Want personalized picks that fit your family?

Set preferences to see our top age-appropriate picks for your kids.

Get age-based picks

Seek by iNaturalist

App review by
Patricia Montic..., Common Sense Media
Seek by iNaturalist App Poster Image
Snap photos, spot species with kid-friendly citizen science.

Parents say

No reviews yetAdd your rating

Kids say

No reviews yetAdd your rating

A lot or a little?

The parents' guide to what's in this app.

Educational Value

Kids can learn about scientific and common names of plants and wildlife they see in their neighborhood, a local park, or a new place that they're exploring. By viewing each species's profile, they can learn about the time of year when certain animals are most likely to be spotted, and they can see how often that species has been spotted by other observers. 

Ease of Play

Works best when you snap a clear photo of the plant or animal you want to identify, which can be tricky with tall trees and speedy squirrels. 

Violence & Scariness
Sexy Stuff
Language
Consumerism
Drinking, Drugs & Smoking

What parents need to know

Parents need to know that Seek by iNaturalist is a mobile app that helps kids and families identify plants and wildlife. Snap photos of birds, bugs, flowers, and bushes, and the app will instantly try to identify them based on information in the iNaturalist online database and based on your device's location. Users can earn badges for finding plants and animals, and kids can read a brief profile of each found species and view a map of where that plant or animal has been spotted by other observers. It's notable that this is a citizen science app designed with kids' privacy in mind: While you can earn badges on your device and keep track of what you've observed, that information isn't otherwise shared or recorded. Read the developer's privacy policy for details on how your (or your kids') information is collected, used, and shared and any choices you may have in the matter, and note that privacy policies and terms of service frequently change.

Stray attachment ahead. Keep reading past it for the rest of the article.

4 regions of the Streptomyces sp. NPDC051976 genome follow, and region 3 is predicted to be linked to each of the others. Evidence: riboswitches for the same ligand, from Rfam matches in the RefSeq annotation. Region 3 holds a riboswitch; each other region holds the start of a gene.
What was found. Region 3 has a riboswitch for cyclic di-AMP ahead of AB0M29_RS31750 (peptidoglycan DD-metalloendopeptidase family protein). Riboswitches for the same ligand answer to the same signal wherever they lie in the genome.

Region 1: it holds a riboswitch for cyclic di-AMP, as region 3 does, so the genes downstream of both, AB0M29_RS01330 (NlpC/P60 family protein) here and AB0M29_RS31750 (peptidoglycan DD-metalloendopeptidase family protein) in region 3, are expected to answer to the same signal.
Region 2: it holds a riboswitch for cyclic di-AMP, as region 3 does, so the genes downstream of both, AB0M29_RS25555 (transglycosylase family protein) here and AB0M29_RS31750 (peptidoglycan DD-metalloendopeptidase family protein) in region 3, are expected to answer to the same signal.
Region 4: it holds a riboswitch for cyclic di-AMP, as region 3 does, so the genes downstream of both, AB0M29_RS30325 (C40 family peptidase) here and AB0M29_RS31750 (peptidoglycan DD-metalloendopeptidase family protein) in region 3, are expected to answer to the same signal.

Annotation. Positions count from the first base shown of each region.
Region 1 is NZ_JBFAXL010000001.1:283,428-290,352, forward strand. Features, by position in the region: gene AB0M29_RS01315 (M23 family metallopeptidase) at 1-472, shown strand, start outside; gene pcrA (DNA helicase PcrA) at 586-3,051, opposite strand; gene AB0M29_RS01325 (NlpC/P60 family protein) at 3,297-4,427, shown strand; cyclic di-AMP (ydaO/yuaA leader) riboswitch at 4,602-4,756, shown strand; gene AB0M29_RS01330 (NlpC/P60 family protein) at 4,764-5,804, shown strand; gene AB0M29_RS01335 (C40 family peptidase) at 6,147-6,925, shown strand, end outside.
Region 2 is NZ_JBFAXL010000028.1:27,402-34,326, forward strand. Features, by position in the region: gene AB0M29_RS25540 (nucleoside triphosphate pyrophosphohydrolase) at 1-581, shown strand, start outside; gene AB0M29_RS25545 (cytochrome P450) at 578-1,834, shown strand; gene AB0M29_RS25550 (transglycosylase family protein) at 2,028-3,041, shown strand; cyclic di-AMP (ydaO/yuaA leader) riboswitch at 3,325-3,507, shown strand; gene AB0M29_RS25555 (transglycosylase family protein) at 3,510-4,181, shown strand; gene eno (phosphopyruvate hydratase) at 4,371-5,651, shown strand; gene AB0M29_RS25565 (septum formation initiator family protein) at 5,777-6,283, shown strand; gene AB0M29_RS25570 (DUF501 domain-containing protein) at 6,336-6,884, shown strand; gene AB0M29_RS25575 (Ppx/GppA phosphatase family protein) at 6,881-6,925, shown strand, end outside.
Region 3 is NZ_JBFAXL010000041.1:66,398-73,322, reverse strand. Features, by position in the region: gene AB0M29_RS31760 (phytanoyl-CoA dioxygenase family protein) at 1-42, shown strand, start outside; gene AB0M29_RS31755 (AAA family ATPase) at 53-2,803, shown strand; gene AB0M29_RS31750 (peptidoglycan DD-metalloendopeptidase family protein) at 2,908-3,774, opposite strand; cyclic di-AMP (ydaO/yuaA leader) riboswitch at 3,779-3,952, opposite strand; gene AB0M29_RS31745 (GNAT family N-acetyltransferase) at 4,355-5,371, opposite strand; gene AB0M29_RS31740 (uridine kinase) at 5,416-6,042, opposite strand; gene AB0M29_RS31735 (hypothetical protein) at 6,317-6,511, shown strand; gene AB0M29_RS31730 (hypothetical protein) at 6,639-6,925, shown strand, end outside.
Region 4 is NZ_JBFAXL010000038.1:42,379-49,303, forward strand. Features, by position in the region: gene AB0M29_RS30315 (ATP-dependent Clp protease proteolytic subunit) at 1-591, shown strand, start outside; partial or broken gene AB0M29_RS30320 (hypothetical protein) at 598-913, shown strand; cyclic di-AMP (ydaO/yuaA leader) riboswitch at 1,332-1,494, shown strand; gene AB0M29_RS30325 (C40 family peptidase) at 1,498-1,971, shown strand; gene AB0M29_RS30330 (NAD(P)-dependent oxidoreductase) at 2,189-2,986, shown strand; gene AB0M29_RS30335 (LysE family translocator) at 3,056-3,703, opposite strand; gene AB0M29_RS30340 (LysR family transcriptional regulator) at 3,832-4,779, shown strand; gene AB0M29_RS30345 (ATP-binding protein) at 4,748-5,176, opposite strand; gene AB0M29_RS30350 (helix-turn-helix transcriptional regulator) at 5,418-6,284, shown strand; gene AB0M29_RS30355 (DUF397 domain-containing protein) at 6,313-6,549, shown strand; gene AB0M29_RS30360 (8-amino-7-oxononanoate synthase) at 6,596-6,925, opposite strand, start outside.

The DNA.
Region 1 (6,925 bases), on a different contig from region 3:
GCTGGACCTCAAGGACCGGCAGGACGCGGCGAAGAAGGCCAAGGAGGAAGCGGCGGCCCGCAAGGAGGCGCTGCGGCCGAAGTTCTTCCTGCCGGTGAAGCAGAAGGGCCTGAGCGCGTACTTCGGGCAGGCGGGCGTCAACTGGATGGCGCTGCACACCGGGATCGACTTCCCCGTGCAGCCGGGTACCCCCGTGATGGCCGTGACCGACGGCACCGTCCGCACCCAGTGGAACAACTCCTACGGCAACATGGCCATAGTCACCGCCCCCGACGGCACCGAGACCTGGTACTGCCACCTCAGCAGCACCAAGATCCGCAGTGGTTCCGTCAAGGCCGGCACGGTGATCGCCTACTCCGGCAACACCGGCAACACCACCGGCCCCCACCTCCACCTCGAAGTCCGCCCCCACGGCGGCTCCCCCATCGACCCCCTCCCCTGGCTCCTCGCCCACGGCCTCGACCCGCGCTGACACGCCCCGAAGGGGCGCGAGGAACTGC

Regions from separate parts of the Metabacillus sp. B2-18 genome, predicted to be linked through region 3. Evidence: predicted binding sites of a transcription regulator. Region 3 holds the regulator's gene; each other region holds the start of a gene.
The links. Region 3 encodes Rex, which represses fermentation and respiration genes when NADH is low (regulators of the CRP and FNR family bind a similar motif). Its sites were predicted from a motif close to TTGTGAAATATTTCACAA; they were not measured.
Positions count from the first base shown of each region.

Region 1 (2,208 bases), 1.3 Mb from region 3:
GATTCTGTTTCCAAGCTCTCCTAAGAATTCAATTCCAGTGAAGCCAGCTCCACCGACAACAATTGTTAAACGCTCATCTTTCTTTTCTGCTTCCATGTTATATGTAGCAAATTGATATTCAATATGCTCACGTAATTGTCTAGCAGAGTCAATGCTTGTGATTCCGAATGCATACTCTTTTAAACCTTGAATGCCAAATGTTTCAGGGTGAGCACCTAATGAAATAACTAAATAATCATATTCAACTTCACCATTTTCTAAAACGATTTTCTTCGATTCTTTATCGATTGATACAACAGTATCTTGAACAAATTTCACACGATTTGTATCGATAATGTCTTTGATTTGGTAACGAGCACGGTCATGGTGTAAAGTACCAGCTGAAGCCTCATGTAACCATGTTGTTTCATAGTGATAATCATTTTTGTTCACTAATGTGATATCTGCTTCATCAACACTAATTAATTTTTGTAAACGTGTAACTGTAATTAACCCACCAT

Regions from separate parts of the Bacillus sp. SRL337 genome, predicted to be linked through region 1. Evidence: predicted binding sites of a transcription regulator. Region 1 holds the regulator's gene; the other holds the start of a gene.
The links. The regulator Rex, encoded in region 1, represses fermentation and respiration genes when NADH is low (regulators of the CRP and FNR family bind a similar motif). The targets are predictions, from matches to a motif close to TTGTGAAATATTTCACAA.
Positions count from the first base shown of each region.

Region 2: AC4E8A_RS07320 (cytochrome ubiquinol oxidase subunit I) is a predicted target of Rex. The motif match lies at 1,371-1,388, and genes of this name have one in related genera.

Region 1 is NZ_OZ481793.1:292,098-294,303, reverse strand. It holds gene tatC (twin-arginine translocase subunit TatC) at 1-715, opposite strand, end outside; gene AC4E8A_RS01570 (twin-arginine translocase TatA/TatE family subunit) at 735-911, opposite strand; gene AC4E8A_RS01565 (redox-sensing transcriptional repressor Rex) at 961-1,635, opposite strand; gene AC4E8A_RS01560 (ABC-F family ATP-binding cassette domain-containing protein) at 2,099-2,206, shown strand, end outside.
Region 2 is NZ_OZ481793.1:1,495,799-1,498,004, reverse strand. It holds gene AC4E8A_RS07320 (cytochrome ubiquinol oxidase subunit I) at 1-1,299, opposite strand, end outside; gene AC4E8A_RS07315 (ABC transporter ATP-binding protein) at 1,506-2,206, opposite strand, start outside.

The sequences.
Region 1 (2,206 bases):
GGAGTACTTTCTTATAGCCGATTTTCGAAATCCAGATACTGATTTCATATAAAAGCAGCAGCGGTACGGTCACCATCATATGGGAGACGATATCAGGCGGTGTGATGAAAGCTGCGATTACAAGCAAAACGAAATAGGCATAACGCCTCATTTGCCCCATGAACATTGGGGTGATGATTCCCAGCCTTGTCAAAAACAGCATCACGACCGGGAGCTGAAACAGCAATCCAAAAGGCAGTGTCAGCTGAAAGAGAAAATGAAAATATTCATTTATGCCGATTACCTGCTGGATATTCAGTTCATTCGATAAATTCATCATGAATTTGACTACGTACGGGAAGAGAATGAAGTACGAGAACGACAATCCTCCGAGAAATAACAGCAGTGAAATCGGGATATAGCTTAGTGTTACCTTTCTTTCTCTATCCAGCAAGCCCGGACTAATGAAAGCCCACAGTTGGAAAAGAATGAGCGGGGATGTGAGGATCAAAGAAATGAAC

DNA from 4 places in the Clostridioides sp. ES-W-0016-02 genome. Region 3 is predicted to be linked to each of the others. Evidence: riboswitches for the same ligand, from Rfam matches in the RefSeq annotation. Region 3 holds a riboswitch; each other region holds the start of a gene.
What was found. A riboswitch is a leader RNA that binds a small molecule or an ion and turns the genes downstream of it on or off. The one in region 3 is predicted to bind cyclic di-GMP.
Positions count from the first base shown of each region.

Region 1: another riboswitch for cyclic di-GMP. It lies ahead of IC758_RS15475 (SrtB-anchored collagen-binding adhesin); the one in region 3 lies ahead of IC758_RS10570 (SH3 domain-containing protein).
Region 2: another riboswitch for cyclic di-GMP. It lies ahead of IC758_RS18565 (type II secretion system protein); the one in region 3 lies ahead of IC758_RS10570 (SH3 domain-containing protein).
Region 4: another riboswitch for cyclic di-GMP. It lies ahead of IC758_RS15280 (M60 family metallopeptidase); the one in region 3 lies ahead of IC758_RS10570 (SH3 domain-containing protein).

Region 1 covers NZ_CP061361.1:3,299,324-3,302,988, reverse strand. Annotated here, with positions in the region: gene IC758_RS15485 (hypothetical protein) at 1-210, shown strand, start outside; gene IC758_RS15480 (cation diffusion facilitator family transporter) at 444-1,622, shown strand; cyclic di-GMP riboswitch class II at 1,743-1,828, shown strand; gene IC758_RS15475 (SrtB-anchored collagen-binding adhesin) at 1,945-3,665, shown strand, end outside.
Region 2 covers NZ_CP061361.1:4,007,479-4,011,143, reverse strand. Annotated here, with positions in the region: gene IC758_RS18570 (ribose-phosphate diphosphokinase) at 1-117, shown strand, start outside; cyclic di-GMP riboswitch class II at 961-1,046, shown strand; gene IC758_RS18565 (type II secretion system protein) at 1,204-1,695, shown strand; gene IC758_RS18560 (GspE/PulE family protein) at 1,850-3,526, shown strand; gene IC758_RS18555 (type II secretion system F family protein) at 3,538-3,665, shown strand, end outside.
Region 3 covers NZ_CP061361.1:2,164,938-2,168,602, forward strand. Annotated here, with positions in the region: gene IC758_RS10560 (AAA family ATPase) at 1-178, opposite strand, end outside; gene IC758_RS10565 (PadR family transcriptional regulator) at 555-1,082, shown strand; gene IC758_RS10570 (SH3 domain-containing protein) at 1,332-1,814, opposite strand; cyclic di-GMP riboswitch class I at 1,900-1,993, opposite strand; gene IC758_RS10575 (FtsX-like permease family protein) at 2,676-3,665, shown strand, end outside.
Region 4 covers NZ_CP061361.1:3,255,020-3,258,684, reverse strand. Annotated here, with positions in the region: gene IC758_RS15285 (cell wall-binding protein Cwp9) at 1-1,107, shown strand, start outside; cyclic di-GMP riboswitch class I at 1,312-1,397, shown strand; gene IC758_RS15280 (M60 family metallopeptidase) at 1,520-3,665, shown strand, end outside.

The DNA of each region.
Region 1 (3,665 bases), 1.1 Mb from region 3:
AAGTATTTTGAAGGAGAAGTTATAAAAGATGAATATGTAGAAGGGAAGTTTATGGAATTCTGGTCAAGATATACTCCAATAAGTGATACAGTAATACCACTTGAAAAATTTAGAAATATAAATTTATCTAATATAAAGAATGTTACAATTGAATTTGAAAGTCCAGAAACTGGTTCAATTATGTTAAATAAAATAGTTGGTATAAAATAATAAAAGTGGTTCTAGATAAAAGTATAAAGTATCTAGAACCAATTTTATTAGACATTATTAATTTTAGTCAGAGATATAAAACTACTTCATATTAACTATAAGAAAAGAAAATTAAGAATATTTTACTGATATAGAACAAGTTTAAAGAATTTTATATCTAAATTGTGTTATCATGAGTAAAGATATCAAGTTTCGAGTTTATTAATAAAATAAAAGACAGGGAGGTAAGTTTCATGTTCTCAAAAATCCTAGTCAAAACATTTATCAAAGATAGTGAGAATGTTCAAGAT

User Reviews

  • Parents say
  • Kids say

There aren't any reviews yet. Be the first to review this title.

There aren't any reviews yet. Be the first to review this title.

What's it about?

SEEK by iNATURALIST is a citizen science app that enables kids to use their mobile devices to identify plants and animals they encounter. After viewing a brief disclaimer to stay safe (don't harass the animals!), kids can browse a list of plants and animals they're likely to see near their current location. To identify a species, tap the plus sign to snap a photo or choose an image from the device's camera roll, crop the image, and then tap Done. If the image is clear enough, you'll read a brief profile of the found species, usually featuring info from Wikipedia, that includes the species's scientific name, a photo, a graph of the best times of year to spot this species, plus a tally of the number of times this species has been seen by iNaturalist users worldwide. Users can browse a gallery of the species they've seen, and they can earn badges for each species they add to their collection.